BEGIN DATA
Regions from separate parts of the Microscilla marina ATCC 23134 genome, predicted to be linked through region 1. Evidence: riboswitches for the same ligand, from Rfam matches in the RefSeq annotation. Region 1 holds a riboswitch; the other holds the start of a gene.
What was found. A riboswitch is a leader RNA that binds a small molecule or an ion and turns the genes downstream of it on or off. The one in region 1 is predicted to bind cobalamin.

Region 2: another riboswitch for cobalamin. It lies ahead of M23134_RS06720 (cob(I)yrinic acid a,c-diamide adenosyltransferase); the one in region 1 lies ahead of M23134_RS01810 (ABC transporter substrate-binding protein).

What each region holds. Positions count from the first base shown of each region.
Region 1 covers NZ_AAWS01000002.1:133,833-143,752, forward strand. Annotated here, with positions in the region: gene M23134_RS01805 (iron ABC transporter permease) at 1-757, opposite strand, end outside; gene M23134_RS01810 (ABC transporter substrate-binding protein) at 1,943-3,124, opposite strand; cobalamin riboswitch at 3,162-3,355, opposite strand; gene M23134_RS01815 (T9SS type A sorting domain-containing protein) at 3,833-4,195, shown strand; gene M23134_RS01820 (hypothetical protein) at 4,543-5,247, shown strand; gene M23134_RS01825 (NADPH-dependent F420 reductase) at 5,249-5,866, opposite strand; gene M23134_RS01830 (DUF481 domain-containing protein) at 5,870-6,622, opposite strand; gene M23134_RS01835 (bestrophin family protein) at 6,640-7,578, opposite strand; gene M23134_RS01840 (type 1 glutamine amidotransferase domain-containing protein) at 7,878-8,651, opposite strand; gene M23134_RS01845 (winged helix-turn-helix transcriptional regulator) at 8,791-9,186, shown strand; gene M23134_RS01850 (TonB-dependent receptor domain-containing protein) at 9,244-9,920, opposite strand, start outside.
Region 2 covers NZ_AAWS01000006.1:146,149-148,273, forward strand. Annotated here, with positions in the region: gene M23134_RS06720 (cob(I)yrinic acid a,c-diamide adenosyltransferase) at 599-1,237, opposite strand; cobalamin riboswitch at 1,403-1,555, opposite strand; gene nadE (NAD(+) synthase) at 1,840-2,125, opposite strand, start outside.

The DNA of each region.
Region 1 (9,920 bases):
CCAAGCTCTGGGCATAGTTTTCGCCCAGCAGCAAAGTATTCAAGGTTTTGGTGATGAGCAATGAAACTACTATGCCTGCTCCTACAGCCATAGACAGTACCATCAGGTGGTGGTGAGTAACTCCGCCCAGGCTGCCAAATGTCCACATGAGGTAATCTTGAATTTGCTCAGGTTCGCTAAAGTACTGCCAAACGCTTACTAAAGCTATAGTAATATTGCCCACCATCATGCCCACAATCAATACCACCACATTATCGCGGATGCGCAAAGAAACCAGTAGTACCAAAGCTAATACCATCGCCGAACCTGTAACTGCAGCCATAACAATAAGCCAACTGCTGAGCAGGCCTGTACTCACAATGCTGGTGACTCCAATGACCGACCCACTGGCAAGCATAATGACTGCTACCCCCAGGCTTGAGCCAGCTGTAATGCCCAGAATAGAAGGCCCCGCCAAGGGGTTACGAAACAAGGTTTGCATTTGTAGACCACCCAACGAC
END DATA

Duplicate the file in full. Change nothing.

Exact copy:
Regions from separate parts of the Microscilla marina ATCC 23134 genome, predicted to be linked through region 1. Evidence: riboswitches for the same ligand, from Rfam matches in the RefSeq annotation. Region 1 holds a riboswitch; the other holds the start of a gene.
What was found. A riboswitch is a leader RNA that binds a small molecule or an ion and turns the genes downstream of it on or off. The one in region 1 is predicted to bind cobalamin.

Region 2: another riboswitch for cobalamin. It lies ahead of M23134_RS06720 (cob(I)yrinic acid a,c-diamide adenosyltransferase); the one in region 1 lies ahead of M23134_RS01810 (ABC transporter substrate-binding protein).

What each region holds. Positions count from the first base shown of each region.
Region 1 covers NZ_AAWS01000002.1:133,833-143,752, forward strand. Annotated here, with positions in the region: gene M23134_RS01805 (iron ABC transporter permease) at 1-757, opposite strand, end outside; gene M23134_RS01810 (ABC transporter substrate-binding protein) at 1,943-3,124, opposite strand; cobalamin riboswitch at 3,162-3,355, opposite strand; gene M23134_RS01815 (T9SS type A sorting domain-containing protein) at 3,833-4,195, shown strand; gene M23134_RS01820 (hypothetical protein) at 4,543-5,247, shown strand; gene M23134_RS01825 (NADPH-dependent F420 reductase) at 5,249-5,866, opposite strand; gene M23134_RS01830 (DUF481 domain-containing protein) at 5,870-6,622, opposite strand; gene M23134_RS01835 (bestrophin family protein) at 6,640-7,578, opposite strand; gene M23134_RS01840 (type 1 glutamine amidotransferase domain-containing protein) at 7,878-8,651, opposite strand; gene M23134_RS01845 (winged helix-turn-helix transcriptional regulator) at 8,791-9,186, shown strand; gene M23134_RS01850 (TonB-dependent receptor domain-containing protein) at 9,244-9,920, opposite strand, start outside.
Region 2 covers NZ_AAWS01000006.1:146,149-148,273, forward strand. Annotated here, with positions in the region: gene M23134_RS06720 (cob(I)yrinic acid a,c-diamide adenosyltransferase) at 599-1,237, opposite strand; cobalamin riboswitch at 1,403-1,555, opposite strand; gene nadE (NAD(+) synthase) at 1,840-2,125, opposite strand, start outside.

The DNA of each region.
Region 1 (9,920 bases):
CCAAGCTCTGGGCATAGTTTTCGCCCAGCAGCAAAGTATTCAAGGTTTTGGTGATGAGCAATGAAACTACTATGCCTGCTCCTACAGCCATAGACAGTACCATCAGGTGGTGGTGAGTAACTCCGCCCAGGCTGCCAAATGTCCACATGAGGTAATCTTGAATTTGCTCAGGTTCGCTAAAGTACTGCCAAACGCTTACTAAAGCTATAGTAATATTGCCCACCATCATGCCCACAATCAATACCACCACATTATCGCGGATGCGCAAAGAAACCAGTAGTACCAAAGCTAATACCATCGCCGAACCTGTAACTGCAGCCATAACAATAAGCCAACTGCTGAGCAGGCCTGTACTCACAATGCTGGTGACTCCAATGACCGACCCACTGGCAAGCATAATGACTGCTACCCCCAGGCTTGAGCCAGCTGTAATGCCCAGAATAGAAGGCCCCGCCAAGGGGTTACGAAACAAGGTTTGCATTTGTAGACCACCCAACGAC